Everywhere I travel, I hear the same refrains: "We need more regulation," or on the flip side, "If we hadn't deregulated, we wouldn't be in this financial mess."
It looks like the White House is of this mind-set. Citing Wall Street for helping to create a "culture of irresponsibility," President Obama wants to impose more rules on the financial industry by, among other things, creating a Consumer Financial Protection Agency.
More regulation, and in particular a Consumer Financial Protection Agency, could be a very good thing, but I would suggest we don't rush to regulation without careful consideration of two key questions:
- What is the source of the regulation? Is regulation being imposed on people from the outside or is it coming from within?
- Is the mechanism another list of "dos and don'ts" or is it something deeper, something that inspires consistent and right behavior?
We all know that Thomas Jefferson once said, "That government is best which governs the least," and this quote is often used to support the argument for less regulation. But what many don't know is that Jefferson went on to say: "... because its people discipline themselves."
In this way, Jefferson isn't making an argument against regulation but rather putting forth an argument for the most effective source of regulation: self-regulation.
Theodore Roosevelt echoed Jefferson's sentiments when he said: "Men can't escape from being governed. They either must govern themselves or they must submit to being governed by others. If from lawlessness or fickleness, from folly or self-indulgence, they refuse to govern themselves, then most assuredly in the end they will have to be governed by the outside."
So as we, in 2009, work to overcome our "culture of irresponsibility," we need to embrace self-regulation and discipline and understand and embrace the most effective mechanism for it, which is values.
Don't get me wrong; I'm all for regulation. People need limits and boundaries. Thoughtful regulation can make financial transactions more transparent so consumers better understand the risks they're taking. But the more important questions we need to ask are:
- Will regulation fix our culture of irresponsibility?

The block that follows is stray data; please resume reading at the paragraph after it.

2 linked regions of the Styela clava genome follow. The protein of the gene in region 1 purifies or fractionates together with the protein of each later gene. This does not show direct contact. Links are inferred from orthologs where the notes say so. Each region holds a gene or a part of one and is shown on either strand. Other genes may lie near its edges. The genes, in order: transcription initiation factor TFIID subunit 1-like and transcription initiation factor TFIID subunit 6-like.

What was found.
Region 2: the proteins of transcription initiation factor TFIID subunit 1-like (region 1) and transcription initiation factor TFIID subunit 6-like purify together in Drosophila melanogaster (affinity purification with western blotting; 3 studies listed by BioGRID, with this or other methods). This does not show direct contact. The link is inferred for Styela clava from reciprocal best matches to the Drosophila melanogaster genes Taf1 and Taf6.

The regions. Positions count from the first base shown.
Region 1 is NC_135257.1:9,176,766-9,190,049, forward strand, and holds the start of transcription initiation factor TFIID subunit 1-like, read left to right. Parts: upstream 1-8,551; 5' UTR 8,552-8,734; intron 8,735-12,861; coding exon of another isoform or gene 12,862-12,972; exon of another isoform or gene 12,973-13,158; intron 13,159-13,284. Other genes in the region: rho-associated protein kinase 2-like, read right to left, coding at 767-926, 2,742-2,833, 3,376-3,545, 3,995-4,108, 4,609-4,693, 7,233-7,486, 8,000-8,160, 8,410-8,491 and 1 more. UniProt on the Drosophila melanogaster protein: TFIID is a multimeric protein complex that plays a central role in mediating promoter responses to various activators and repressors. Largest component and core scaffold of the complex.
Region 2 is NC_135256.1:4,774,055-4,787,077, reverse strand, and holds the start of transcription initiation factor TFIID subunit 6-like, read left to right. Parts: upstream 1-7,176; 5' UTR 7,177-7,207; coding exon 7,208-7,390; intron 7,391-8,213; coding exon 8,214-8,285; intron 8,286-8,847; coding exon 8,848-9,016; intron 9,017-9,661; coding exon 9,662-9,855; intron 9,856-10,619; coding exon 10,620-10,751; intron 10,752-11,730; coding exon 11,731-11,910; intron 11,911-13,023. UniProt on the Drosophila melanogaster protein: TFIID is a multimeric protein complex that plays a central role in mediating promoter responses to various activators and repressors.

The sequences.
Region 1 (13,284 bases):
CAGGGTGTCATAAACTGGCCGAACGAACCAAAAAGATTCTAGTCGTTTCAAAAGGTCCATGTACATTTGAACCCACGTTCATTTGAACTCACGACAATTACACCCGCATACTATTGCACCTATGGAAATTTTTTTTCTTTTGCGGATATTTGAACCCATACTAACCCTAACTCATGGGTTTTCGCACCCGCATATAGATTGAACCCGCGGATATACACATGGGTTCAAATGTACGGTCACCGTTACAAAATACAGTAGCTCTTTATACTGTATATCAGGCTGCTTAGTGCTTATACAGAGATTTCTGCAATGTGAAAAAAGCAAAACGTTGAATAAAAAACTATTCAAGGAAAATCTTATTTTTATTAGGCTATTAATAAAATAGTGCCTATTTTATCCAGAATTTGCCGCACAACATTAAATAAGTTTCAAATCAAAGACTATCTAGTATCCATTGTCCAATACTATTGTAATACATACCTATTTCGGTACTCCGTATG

- Can external rules prevent another financial Katrina?
- Or does the culture itself — how we behave — need to change?
I would argue that our culture needs to change. And it can change only if it is driven by something more compelling than rules.
While I understand why we need rules, I also know that we need to understand what rules can do and what they can't. For example, I live in Los Angeles, and I am grateful that rules, based on solid science, have been implemented to govern the construction of buildings to make them earthquake-resistant. We need rules that prohibit sales of new drugs before they are approved by the U.S. Food & Drug Administration. Regulations can also promote transparency, as do laws that require publicly held companies to disclose their earnings, governance structure and executive pay.
But rules are less successful when they seek to govern human conduct and behavior. Rules ultimately fail because you cannot write a rule to control every possible behavior or cover every possible circumstance. It is very difficult to regulate deception, for instance. A rules-based law will do little to deter someone who wishes to be deceptive in their mortgage application. By setting floors for behavior, rules unintentionally also set ceilings.
This is a problem inside business as well as government. Let's agree that companies want to do the right thing. But they need and want to do more. They want to engage their people. They want to innovate. They want to encourage creativity and prudent risk-taking. To accomplish those goals, employees must be inspired. Rules and regulations do not inspire. To the contrary, too many rules and regulations limit behavior. They diminish autonomy and risk-taking. They suggest that people can't be trusted. Rules can be dangerous because they dictate what you can and cannot do and not what you should or should not do.